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Your Chrome extensions will soon work on Firefox too

Mozilla has announced a new extension API (Application Programming Interface) for Firefox called WebExtensions — in plain English, that means add-ons written for Chrome and Opera will work on Firefox as well with very little extra coding required. A beta version of the new feature is already available in the developer edition of Firefox and is going to roll out to the stable channel in due course.

You won’t simply be able to install a plug-in from the Chrome Web Store — all Firefox add-ons will still need to be verified by Mozilla and added via the official Firefox extensions portal — but from a developer point of view it’s going to be much easier to maintain a tool that works across all of the major browsers. APIs are used to enable interoperability between platforms, whether that’s a third-party client running on Twitter or the ability to post a picture to Instagram and Flickr at the same time.

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“For some time we’ve heard from add-on developers that our APIs could be better documented and easier to use,” writes Mozilla’s Kev Needham. “In addition, we’ve noticed that many Firefox add-on developers also maintain a Chrome, Safari, or Opera extension with similar functionality. We would like add-on development to be more like Web development: The same code should run in multiple browsers according to behavior set by standards, with comprehensive documentation available from multiple vendors.”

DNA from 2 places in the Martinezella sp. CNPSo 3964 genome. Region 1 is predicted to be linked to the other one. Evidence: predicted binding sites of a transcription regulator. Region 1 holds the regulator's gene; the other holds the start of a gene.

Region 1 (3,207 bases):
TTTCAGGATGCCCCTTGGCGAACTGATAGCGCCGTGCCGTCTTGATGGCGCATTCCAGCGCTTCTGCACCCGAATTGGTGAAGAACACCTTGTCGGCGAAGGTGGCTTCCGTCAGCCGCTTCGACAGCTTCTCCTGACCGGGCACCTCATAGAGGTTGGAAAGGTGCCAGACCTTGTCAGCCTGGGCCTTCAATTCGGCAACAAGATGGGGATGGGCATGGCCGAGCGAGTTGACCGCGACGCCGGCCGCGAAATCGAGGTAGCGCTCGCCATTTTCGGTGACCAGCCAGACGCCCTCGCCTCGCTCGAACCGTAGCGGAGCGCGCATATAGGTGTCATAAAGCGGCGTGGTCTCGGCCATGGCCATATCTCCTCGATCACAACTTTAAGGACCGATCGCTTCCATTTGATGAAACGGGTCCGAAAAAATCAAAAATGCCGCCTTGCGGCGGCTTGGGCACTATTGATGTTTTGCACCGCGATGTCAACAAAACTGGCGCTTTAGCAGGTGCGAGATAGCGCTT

Needham says Microsoft Edge could be added to the fold once the new Windows browser gets official support for extensions. He also notes that many existing extensions and add-ons might need to be tweaked in order to fit in with the new WebExtensions approach.

Ultimately it should be a win all round for developers, end users and Firefox as well. Switching to the WebExtensions API will also make extensions safer to use and quicker to update. If you’re wondering which browser should be your number one choice in 2015, check out our comprehensive guide.

Header image courtesy of Kārlis Dambrāns/Flickr